A crisis unfolding after pardons were announced for convicts who participated in riots in 2019 led to the resignation of the Justice Minister and the chief presidential adviser. President Gabriel Boric admitted errors in the announcement of the pardons. The opposition is still preparing a constitutional accusation against the former Justice Minister.
Pardoning 12 protesters convicted for violence during the 2019 uprising and one former guerilla serving time – unjustly, he claims – for a bank robbery has led to the resignation of Chile’s Justice Minister and the chief presidential adviser.
Chief adviser Matías Meza-Lopehandía was blamed for administrative errors in compiling the list of beneficiaries and for the omission of two of them in the announcement.
Meza-Lopehandía, a human rights lawyer, was part of President Gabriel Boric’s electoral campaign and chief adviser for the last 10 months. He also led the cabinet.
Justice minister resignation
“Because there were shortcomings in the execution of my decision to grant pardons and considering, in addition, the need to strengthen the political management of the Ministry of Justice and Human Rights, I have decided to accept the resignation of Marcela Ríos Tobar,” Boric said during a press conference.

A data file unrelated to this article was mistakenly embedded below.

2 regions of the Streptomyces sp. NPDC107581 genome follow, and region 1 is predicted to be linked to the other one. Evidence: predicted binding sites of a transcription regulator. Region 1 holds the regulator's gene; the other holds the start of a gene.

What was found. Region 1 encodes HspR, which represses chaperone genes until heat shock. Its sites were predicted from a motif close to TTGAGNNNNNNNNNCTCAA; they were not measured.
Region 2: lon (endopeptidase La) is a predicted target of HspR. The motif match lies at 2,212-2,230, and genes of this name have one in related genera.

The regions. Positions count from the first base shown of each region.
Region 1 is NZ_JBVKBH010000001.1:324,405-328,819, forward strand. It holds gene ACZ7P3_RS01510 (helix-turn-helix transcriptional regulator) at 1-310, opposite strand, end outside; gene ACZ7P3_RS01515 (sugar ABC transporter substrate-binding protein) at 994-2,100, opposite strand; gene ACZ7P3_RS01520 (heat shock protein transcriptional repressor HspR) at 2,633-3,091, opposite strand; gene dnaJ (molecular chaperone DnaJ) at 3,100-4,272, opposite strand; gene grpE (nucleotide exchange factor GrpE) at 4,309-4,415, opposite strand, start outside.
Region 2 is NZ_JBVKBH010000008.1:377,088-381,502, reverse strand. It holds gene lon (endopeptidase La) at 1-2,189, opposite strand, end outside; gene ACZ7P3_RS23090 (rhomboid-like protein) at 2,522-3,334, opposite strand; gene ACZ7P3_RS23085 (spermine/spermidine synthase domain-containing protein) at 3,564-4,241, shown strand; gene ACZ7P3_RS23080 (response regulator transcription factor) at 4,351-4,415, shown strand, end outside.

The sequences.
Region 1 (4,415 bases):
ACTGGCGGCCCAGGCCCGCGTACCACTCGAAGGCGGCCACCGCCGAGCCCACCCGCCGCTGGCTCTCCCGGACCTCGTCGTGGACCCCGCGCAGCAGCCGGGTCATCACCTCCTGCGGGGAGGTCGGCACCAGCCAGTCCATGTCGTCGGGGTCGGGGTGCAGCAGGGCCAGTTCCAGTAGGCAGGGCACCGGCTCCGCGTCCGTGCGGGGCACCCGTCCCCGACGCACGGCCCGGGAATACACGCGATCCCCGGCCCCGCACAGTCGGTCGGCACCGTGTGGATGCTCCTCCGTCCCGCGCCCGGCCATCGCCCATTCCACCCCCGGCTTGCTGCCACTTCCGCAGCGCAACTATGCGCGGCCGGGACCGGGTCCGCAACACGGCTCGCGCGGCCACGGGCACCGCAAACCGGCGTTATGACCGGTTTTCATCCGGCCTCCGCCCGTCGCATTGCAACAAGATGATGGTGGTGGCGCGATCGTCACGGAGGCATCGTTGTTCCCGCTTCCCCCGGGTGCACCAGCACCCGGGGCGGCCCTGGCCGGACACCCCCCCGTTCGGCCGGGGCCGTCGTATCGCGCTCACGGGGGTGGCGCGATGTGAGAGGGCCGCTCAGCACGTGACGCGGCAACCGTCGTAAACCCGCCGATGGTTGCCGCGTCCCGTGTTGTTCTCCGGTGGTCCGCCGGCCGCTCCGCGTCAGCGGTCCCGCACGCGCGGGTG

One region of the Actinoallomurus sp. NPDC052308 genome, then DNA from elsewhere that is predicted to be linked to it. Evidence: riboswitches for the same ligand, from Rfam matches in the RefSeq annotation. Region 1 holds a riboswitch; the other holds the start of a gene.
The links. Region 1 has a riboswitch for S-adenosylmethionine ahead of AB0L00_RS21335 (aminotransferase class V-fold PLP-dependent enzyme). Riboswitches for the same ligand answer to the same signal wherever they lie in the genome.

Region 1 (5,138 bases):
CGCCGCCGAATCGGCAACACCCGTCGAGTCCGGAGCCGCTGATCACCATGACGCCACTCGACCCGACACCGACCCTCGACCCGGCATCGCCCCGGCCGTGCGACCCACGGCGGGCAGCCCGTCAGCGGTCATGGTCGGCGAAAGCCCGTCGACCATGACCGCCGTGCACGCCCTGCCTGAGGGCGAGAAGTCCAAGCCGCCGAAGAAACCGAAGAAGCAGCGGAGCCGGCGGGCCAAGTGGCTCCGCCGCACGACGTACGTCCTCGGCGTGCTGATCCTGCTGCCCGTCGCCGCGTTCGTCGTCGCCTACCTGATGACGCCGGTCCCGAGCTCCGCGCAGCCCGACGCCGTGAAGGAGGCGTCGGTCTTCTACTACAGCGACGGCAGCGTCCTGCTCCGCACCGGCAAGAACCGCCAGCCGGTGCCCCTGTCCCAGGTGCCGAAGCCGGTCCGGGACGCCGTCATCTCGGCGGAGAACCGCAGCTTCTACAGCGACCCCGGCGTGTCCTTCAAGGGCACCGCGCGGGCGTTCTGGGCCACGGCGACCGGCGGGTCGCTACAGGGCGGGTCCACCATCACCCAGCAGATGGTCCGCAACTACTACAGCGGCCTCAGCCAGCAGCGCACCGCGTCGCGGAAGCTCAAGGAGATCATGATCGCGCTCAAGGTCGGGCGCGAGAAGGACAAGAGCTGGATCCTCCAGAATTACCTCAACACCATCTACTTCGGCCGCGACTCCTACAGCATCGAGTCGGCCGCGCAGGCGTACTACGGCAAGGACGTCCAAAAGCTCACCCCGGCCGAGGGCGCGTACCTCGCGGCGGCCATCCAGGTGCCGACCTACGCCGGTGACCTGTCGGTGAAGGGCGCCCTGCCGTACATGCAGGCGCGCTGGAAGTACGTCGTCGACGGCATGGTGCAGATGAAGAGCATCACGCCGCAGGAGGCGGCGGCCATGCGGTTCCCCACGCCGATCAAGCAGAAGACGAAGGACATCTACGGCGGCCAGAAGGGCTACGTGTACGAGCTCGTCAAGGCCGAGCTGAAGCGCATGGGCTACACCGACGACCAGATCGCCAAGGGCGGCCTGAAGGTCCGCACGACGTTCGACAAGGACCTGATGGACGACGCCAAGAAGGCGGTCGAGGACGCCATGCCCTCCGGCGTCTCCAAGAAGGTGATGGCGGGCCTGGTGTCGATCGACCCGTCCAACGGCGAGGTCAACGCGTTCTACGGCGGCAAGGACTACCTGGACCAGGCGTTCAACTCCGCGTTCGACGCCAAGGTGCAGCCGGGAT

“When situations of this kind happen in politics, we must assume responsibility,” he added.
Ríos will be replaced by Luis Cordero Vega, but she is still facing a constitutional accusation by the opposition over her role in the pardoning process.
During his presidential campaign, Boric promised to pardon some of the participants in the social uprising.
Carmen Critelli is an intern at Chile Today. She has recently completed her bachelor’s degree in European Studies from Maastricht University in the Netherlands. During her studies and journalistic experience, she specialised in migration/immigration issues, poverty and sustainability.